* Create a folder on your hard disc called 'Movies' and save all your movies there. To make access easier, put an alias of the 'Movies' folder on your desktop.

* Give your movies logical names.

* Don’t import everything you’ve filmed: log your footage and be selective about what you capture.

* Give your clips useful names, rather than just ‘Clip 01, Clip 02’, particularly when you’re editing dialogue, or splitting clips.
Rename them by clicking on the name and typing in the new name.

* Don’t rename clips in the project's Media folder - iMovie won’t recognise them

If iMovie fails to recognise that the camera is connected:
* Check your connections.

* Check that the camera is in VCR mode and that it hasn’t gone into standby mode (try turning it off then on again).

* If the problem persists, save your work then quit and relaunch iMovie (this only takes a few seconds).

* If you’re still having problems, restart the computer.

* If iMovie tells you your camera is a different video standard from your project, save your work and restart the computer.

* If you’re having trouble inserting the crop marks, make sure the tip of the arrow is just beneath the grey shadow below the blue scrubber bar. Alternatively, holding down the shift key and clicking on the playhead will insert crop marks.

* Review edits as you go along:
* Select the clip you’ve just edited plus the clips before and after it
* Move the playhead back to just before the clip
* Press the spacebar to play
* If you want to change your edit, press Command-Z (Undo)

* To revise a clip you edited earlier, use Advanced>Restore Clip Media.

* If iMovie tells you that you can’t use a particular transition because the clips around it are too short, use the ‘Speed’ slider to reduce the duration of the transition.

* Go easy on the transitions and effects! Fade in, Fade out and Dissolve are the only transitions used in most films.

* Learn and use the keyboard shortcuts: they will help you to work much faster. Use the spacebar rather than the on-screen buttons to start and stop your clips, or to capture footage.

* Try to keep sound levels consistent.

* Adjust the sound levels for individual sound or video clips by clicking on each clip (in the timeline) and then using the slider at the bottom right of the timelne.

* To adjust how the audio of a clip fades in and out, double-click on the clip in the timeline and use the sliders in the dialogue box.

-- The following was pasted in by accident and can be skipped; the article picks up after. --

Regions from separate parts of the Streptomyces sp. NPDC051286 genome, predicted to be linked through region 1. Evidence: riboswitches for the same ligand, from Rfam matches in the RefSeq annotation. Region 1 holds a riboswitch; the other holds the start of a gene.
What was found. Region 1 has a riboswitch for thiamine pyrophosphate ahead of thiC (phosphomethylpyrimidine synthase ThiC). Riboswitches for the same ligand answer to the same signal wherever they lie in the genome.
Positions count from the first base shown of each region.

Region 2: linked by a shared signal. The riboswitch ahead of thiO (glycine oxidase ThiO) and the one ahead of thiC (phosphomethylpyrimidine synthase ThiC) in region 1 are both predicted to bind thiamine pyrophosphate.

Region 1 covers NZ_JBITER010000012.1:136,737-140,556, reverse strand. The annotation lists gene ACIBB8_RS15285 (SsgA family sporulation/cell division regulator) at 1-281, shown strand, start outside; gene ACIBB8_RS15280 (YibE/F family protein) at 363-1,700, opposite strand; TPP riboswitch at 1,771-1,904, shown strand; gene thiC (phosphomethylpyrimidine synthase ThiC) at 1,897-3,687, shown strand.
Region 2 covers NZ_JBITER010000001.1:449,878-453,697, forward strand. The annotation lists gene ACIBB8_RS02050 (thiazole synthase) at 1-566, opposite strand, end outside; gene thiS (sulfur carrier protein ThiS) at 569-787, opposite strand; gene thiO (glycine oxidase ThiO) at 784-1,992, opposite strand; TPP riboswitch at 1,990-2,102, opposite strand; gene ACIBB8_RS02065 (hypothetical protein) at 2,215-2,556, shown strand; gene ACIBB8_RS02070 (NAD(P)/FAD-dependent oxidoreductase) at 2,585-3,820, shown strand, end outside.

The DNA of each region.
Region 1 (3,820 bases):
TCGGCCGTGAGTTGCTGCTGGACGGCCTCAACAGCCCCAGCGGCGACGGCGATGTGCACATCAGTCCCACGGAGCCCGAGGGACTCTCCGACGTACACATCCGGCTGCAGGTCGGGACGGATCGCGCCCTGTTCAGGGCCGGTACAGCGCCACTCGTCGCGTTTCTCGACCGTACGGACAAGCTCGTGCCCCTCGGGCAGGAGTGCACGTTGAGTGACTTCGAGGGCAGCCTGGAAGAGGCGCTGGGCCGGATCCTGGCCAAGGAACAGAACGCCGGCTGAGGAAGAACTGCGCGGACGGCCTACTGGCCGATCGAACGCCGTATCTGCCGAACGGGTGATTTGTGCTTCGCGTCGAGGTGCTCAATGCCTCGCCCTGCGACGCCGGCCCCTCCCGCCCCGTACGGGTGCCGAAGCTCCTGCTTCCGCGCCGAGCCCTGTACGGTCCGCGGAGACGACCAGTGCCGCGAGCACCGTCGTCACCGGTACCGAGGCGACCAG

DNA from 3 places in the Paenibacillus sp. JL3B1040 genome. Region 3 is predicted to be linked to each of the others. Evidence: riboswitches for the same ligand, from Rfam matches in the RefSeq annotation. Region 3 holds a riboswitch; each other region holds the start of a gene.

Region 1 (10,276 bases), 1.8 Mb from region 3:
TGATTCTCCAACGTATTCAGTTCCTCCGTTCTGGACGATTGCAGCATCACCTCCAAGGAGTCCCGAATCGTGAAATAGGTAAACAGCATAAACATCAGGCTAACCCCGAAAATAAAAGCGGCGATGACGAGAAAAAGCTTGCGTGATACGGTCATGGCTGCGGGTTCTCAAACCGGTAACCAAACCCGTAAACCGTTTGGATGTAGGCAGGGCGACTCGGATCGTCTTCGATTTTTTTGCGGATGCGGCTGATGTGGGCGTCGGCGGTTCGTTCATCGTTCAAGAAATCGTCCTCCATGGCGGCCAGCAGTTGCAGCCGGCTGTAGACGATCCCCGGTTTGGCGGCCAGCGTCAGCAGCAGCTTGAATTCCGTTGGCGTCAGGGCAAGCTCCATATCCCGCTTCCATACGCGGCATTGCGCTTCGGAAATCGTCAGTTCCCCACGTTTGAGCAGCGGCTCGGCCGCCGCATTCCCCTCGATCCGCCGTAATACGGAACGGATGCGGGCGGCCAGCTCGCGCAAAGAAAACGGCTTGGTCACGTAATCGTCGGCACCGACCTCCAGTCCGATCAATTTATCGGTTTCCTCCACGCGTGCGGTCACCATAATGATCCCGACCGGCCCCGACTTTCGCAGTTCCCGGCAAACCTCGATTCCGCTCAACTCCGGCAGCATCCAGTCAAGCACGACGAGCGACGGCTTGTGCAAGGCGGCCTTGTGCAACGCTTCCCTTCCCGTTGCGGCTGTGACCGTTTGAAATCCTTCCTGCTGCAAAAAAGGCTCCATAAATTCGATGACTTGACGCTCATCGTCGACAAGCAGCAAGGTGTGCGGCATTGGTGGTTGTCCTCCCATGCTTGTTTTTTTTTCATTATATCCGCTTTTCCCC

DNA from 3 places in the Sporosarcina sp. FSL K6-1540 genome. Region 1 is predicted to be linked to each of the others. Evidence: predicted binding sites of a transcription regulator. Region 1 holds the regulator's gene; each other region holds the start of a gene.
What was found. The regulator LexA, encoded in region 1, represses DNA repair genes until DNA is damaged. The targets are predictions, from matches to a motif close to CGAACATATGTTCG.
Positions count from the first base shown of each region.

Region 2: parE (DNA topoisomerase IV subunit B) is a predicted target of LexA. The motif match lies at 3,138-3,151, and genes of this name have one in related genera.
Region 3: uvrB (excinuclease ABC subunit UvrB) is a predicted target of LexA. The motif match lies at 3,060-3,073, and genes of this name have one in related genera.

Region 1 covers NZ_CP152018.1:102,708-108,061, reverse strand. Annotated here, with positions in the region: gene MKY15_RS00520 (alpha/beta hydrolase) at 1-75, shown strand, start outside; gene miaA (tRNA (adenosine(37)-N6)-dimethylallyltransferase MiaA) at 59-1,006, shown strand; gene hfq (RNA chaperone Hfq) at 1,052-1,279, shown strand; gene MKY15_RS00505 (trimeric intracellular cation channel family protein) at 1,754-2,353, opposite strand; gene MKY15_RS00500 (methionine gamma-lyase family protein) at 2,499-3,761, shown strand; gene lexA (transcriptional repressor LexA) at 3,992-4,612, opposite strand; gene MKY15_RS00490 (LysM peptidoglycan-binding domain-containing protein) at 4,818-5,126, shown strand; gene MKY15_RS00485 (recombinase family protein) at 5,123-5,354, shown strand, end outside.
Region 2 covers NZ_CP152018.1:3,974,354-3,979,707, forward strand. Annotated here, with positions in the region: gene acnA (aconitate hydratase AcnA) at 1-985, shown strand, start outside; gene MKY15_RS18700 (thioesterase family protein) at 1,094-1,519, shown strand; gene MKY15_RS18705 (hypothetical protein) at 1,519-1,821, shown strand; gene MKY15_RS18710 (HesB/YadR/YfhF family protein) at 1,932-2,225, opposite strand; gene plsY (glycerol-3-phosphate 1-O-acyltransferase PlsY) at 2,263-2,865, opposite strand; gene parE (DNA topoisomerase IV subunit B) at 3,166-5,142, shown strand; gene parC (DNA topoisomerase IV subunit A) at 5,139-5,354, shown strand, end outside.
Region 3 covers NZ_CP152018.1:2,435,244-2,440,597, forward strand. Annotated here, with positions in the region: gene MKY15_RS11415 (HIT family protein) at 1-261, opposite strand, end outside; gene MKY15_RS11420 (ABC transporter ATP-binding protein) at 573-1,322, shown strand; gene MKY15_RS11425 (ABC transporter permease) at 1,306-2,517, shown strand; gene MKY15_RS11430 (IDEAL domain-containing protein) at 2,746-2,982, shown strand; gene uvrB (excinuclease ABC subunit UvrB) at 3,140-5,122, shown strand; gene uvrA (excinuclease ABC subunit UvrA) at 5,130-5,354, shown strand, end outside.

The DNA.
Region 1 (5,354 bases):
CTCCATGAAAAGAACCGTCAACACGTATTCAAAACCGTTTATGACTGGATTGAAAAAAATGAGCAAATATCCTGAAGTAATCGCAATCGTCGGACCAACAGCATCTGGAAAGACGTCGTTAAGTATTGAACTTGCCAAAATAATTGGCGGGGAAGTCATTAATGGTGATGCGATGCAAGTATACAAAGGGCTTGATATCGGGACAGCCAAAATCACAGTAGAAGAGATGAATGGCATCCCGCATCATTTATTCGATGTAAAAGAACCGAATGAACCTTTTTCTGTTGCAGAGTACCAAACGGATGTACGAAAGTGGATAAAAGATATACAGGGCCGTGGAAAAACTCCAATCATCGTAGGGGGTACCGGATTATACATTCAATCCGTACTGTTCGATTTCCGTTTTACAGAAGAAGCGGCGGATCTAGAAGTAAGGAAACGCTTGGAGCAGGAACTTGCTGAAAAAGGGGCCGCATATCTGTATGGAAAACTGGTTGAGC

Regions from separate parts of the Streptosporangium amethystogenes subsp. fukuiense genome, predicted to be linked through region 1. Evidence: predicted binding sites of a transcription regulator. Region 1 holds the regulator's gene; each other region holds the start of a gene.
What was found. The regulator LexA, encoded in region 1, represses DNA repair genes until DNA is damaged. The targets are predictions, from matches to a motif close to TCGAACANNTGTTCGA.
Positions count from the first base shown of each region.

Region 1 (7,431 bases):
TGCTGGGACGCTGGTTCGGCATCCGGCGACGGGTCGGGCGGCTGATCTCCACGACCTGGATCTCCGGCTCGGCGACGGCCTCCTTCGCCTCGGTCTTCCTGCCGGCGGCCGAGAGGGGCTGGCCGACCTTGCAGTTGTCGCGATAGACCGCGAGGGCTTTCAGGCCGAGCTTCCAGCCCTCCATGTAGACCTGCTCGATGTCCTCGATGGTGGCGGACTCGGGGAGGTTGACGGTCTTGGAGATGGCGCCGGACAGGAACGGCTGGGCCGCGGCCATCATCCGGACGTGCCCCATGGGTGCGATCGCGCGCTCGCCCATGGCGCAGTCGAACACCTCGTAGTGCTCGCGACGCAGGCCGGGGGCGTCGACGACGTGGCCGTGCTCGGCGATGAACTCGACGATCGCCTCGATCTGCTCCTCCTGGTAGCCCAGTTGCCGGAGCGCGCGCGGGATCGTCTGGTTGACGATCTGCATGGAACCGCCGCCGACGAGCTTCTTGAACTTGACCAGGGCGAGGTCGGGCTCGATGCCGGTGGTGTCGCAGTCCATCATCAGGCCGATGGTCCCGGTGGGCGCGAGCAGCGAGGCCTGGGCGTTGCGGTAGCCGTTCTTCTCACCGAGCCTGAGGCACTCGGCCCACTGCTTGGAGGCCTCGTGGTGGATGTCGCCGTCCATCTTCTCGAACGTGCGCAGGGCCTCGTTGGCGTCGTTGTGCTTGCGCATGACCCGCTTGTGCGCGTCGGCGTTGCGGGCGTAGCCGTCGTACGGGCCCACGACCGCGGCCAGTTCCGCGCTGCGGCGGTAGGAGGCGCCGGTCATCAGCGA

* To edit the beginning and end of sound clips precisely, use a larger magnification on the timeline.

* To be sure that you don’t have sound glitches when you’re doing cutaways, do the following:
* Select the master clip (the one that you’ll be inserting the cutaways over)
* Go to Advanced click Extract Audio
* Make sure the clip and its audio are locked together (in the timeline, there should be a pin symbol on the clip and its audio)

* You can record voiceovers using the iMac’s internal microphone, but the quality isn’t very good. Instead, plug in a powered microphone into your iMac or Powerbook (you need a USB microphone for iBooks).

* If you don’t have a microphone, you can use the camcorder’s microphone (except on iBooks) or get a Mac compatiable Mic or head set.
* To insert a cutaway:
* There are two ways to do this. You can either trim the clip you want to insert, and then copy the entire clip; alternatively you can just insert the crop marks and copy the section you have selected.
* Go to the timeline and move the playhead to where you want to insert your cutaway
* Go to Advanced click Paste over at playhead.

Split editing
Split editing (not to be confused with ‘Split clip at playhead’) is the term for an edit where the sound and picture change at different times. It can make continuity editing flow much more smoothly.
Split edit 1
Sound from Clip 2 comes in over the picture from Clip 1.
* Trim the two clips to include all the sound and vision you want from both clips.
* Put your clips on the timeline.
* Extract the audio from both clips. Put the audio from Clip 2 on the second audio track.
* Move the playhead to the point in Clip 2 at which you want the picture to change. Go to Advanced then Split Clip at Playhead.
* Now move the playhead to the end of Clip 2.
* Go to Advanced then Unlock Audio Clip
* Then to Advanced and Lock Audio Clip at Playhead
* Delete the first part of the picture from Clip 2.
* Trim the audio from Clip 1 by moving its handle (the grey triangle at the end of the audio clip) left until it lines up with the beginning of the audio from Clip 2.